Penman No. 423: From Poetry to Treason

Penman for Monday, September 13, 2021

AS A COLLECTOR of old books and other objects of interest more ancient than me, I sometimes stumble across manuscripts and documents that turn out to be a bit more private than the usual accounts of travels to Sulu or the history of Negros sugar. I’ve found ardent and very carefully composed love letters (apparently never sent), poems to the departed, and receipts for unmentionables. Coming from a past where people wrote with physical ink on physical paper, these inadvertent mementoes of lives lived and loves lost convey emotion and meaning in a way that digital ones and zeroes never will.

Some of these discoveries have been particularly poignant. A few months ago, I wrote about finding a typewritten collection of essays written by Lyd Arguilla in the 1950s, where she stoically recounts her husband Manuel’s execution by the Japanese; tucked into that folder was a love poem she wrote in his memory after the war, in New York.

Last month, a bookseller offered me three items that had to do with one subject, from whose personal library they likely came. One was a scrapbook of sorts by this Filipino author, another a short biography—also typewritten—of the man and samples of his most popular works, and the third a published play written by his illustrious mother. The writer’s name was vaguely familiar to me: Aurelio S. Alvero, otherwise known by the pseudonym he adopted after the war, “Magtanggol Asa” (he himself spelled it “Magtanggul”), a play on his initials and on his ambition to become a lawyer—as well as being, of course, a self-descriptive epithet as the defender of hope. He was born in 1913  in Tondo to illustrious parents—Emilio Alvero, an artist and interior decorator, and Rosa Sevilla, writer, suffragette, and educator who founded the Instituto de Mujeres, a pioneering school for women in the Philippines.

Generations of Filipino schoolchildren have known him for his poem “1896,” written before the war, a favorite piece for choruses, because of its hypnotic rhythm and refrain. It begins:

The cry awoke Balintawak

And the echoes answered back…

“Freedom!”

All the four winds listened long 

To the shrieking of that song…. 

“Freedom!”

Just by this piece, no one can be faulted for thinking of Alvero as a patriotic poet—or in the very least a writer of patriotic poetry, and that he was. Indeed he was lauded by his peers and even later by scholars such as Grant Goodman and Augusto de Viana as a “brilliant” intellectual, one who could write equally well in Tagalog, English, and Spanish. He was a star student at the Ateneo and UST, winning a raft of medals for his scholastic achievements.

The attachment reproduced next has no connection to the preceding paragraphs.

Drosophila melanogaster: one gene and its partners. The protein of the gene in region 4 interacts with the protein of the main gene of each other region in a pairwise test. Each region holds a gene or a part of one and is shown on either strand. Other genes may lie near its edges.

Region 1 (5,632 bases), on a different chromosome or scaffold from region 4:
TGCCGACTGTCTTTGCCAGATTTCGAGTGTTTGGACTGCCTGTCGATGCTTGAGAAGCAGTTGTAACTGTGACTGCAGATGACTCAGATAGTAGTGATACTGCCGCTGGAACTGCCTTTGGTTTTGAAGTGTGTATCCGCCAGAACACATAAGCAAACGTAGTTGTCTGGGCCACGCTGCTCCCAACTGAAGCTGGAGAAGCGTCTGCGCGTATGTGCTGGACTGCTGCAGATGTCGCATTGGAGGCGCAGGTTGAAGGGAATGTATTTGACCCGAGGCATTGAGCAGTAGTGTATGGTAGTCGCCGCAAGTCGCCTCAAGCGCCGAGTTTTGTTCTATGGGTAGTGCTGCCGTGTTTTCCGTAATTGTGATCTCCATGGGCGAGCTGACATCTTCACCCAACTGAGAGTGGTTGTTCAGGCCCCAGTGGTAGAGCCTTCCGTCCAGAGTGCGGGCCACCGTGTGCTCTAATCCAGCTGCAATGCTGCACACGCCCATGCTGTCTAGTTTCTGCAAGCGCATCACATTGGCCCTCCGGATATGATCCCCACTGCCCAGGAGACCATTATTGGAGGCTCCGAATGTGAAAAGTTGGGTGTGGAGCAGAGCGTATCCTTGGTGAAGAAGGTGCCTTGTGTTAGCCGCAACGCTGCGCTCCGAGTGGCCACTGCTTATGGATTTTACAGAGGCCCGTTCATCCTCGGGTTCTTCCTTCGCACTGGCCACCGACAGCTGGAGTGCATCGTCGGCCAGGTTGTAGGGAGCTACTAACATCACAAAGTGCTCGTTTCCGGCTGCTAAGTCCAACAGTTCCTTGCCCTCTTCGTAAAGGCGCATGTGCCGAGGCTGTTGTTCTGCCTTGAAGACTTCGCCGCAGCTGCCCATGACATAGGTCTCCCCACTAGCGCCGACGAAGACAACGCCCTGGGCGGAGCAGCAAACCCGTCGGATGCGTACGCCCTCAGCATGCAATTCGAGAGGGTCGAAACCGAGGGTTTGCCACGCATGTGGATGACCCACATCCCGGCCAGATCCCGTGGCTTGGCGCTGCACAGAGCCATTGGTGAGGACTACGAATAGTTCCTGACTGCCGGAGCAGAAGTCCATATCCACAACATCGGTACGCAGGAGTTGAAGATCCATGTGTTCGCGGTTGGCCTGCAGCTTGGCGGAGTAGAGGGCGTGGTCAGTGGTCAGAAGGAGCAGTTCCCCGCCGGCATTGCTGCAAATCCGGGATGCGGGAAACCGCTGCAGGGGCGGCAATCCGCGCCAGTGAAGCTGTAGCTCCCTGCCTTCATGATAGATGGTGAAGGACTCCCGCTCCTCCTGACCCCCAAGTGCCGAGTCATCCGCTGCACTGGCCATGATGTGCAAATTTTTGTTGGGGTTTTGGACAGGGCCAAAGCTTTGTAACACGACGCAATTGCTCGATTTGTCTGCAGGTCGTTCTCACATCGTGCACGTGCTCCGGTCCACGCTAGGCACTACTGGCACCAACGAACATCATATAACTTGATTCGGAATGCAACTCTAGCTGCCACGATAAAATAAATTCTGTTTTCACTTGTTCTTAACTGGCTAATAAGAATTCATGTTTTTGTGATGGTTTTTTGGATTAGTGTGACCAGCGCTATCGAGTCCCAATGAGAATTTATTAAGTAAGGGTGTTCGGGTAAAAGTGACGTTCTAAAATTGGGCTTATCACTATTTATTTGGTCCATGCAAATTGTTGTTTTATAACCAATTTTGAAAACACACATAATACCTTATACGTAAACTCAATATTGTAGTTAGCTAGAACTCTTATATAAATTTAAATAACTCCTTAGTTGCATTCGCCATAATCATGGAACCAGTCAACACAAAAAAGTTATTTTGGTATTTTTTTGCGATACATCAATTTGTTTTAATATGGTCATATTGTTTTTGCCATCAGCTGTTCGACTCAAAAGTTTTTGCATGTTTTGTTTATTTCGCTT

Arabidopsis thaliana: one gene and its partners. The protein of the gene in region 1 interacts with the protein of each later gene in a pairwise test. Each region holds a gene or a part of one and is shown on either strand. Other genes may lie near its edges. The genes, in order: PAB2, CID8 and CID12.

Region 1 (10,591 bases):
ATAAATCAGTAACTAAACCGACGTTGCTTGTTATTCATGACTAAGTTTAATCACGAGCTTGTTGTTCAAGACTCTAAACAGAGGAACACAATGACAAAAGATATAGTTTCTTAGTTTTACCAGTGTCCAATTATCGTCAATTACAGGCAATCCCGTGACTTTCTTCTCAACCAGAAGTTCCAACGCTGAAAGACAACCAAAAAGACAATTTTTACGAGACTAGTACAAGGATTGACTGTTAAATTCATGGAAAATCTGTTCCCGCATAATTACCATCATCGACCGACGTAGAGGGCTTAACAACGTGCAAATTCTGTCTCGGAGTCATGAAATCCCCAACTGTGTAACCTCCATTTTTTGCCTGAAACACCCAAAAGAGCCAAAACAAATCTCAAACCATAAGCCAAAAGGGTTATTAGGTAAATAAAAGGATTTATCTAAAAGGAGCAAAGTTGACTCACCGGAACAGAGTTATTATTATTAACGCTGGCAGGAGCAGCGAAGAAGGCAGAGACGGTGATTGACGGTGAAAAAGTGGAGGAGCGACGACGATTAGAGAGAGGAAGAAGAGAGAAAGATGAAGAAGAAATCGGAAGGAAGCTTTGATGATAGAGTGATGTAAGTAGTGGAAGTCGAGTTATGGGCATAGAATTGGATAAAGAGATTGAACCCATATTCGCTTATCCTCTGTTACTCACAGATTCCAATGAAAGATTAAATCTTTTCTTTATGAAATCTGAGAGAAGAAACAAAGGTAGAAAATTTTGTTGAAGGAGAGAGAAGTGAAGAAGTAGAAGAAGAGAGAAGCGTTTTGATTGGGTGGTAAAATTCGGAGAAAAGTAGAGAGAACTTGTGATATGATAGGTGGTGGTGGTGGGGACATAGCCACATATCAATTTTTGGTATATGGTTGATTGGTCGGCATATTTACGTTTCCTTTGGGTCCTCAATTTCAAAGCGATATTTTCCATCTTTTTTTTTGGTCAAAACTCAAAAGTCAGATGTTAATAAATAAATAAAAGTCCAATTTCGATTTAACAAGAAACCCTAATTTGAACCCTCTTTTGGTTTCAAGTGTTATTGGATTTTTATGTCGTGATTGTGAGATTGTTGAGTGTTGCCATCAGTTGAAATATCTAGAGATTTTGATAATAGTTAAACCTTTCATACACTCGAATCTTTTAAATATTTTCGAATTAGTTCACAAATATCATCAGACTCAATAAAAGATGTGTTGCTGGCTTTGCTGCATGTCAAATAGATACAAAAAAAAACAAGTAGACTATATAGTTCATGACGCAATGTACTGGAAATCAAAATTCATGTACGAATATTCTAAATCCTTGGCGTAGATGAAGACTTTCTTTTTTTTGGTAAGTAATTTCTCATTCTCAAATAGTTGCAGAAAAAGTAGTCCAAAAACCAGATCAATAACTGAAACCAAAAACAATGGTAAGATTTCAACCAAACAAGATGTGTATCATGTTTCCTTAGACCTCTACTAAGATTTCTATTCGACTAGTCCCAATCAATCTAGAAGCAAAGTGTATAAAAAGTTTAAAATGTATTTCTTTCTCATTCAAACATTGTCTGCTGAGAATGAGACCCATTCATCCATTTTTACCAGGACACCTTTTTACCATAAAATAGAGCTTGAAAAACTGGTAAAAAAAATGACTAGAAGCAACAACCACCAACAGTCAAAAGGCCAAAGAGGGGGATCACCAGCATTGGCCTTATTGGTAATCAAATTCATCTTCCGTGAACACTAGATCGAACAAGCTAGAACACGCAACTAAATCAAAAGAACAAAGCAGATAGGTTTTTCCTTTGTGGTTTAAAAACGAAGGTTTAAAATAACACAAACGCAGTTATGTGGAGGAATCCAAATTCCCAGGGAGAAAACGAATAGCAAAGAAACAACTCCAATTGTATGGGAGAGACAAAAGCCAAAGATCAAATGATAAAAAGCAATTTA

But he was also described as a “complex” artist, a rather evasive and much kinder term for what his harshest critics would call him: a traitor to his people, convicted and imprisoned for wartime collaboration with the Japanese. The charges brought up against him by the postwar court were formidable: up to 22 counts of treason, from his active role in such pro-Japanese organizations as the Kalibapi and Makapili to selling war materiel to the enemy and participating in the destruction of Manila. The most outrageous offenses were damnably detailed: among them, that within one year, his trading firm—capitalized at only P15,000—earned a whopping P2,000,000 from sales to the Japanese (shades of Pharmally!), and that he personally directed the burning of a part of Pasay toward the end of the war. For these, and despite his spirited protestations, he was sentenced to life imprisonment in Bilibid, cut short by an amnesty granted by President Quirino in 1952. 

How could the same man, so gifted and so promising, turn out so badly? Even before the war, Alvero had railed against American imperialism, and—like Gen. Artemio Ricarte, among others—saw Japan as a friend and liberator. But unlike more rabid pro-Japanese Filipinos like Benigno Ramos, he opposed the atrocities of the Makapili, although he urged his countrymen to resist the Americans to the end. Complex indeed. Arguing that neither “patriot” nor “traitor” could fairly describe him, Dr. Goodman calls him “a romantic opportunist” who thought he could achieve his ideals by casting his lot with the devil.

Despite his early release from prison, the ordeal took its toll. While other writers accused of helping the Japanese like Camilo Osias lived on and even prospered, Alvero died of a heart attack in 1958 aged just 44, leaving a stain on his family’s name (his mother, Rosa Alvero, continues to be honored with a street in her name in Katipunan, Quezon City). Hardly any pictures of him can be found today, even on the Internet.